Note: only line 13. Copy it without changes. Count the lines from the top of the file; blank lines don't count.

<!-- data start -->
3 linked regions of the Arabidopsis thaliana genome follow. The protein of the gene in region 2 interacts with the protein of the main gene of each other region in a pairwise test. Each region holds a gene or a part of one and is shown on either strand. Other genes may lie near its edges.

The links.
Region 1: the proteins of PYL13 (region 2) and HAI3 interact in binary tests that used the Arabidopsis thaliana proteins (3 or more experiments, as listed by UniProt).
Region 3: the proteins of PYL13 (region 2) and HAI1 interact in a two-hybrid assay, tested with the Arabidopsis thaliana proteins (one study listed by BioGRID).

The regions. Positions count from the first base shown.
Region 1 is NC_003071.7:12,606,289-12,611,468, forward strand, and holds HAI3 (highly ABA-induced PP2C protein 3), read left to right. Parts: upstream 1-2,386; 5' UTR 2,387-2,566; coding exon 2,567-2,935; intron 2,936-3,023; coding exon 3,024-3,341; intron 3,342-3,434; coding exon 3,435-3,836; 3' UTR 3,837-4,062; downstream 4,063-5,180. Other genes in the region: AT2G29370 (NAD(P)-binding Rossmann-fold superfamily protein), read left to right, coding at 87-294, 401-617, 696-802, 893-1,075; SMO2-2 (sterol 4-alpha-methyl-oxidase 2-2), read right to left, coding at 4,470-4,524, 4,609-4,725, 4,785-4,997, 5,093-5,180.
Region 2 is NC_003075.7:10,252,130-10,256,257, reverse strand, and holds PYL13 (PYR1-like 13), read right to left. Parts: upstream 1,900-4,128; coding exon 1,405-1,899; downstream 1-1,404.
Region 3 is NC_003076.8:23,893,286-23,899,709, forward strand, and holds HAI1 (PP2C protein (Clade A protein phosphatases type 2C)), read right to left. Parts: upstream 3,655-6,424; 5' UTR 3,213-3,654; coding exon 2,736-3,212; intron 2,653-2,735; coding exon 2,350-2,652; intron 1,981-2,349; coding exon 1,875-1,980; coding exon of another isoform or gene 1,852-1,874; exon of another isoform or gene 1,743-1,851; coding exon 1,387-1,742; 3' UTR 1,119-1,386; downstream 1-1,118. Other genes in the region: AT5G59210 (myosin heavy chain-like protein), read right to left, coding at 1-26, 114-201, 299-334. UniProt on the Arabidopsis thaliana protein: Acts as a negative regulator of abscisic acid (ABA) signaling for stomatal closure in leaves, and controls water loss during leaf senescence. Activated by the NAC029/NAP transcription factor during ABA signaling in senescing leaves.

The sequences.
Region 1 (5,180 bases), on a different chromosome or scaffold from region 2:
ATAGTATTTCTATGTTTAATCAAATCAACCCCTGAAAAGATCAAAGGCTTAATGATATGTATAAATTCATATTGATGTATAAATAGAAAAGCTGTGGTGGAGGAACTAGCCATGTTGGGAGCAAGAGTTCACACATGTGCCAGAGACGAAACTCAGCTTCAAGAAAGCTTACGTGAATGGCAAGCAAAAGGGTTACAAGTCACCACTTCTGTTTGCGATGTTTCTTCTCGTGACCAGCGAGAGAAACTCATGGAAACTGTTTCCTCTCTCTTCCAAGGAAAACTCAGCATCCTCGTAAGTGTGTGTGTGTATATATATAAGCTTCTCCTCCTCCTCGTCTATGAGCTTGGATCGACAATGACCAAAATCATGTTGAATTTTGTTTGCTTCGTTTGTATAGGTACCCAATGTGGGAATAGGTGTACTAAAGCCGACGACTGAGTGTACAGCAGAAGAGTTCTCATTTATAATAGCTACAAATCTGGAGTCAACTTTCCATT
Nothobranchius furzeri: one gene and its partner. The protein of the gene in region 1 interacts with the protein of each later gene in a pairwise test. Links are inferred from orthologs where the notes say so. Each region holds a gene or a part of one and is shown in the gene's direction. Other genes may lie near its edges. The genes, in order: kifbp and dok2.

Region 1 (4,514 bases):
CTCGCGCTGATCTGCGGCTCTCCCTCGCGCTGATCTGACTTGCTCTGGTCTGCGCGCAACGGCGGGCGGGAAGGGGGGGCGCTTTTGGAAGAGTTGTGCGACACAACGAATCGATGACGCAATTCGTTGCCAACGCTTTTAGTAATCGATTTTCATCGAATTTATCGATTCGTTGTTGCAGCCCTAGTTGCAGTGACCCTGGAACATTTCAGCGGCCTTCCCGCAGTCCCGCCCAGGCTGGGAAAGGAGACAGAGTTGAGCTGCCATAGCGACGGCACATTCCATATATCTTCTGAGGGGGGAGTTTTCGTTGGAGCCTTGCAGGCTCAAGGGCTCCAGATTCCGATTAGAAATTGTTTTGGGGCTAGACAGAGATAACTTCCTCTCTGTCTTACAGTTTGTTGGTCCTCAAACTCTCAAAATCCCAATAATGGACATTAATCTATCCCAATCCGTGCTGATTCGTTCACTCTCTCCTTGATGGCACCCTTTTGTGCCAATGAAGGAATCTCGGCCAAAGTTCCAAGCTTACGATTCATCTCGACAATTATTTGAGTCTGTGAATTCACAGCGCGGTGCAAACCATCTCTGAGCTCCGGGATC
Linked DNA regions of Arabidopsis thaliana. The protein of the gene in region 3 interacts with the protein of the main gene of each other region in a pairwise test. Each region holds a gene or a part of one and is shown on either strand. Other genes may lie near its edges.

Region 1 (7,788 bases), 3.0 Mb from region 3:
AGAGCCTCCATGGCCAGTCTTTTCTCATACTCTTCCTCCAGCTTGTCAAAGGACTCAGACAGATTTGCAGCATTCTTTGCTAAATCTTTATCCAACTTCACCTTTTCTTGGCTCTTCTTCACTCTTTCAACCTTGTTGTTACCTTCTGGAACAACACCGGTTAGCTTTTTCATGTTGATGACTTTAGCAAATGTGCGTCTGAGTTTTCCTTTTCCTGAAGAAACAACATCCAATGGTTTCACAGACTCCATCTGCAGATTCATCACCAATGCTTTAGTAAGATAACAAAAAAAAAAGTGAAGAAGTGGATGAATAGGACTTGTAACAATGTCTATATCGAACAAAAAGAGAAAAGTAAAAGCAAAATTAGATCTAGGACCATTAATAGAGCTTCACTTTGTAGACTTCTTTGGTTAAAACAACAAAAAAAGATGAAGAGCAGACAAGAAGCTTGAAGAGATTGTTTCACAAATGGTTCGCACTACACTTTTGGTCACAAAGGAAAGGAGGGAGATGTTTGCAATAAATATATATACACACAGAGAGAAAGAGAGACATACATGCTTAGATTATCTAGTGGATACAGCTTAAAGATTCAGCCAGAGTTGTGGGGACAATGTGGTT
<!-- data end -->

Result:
Region 1 (4,514 bases):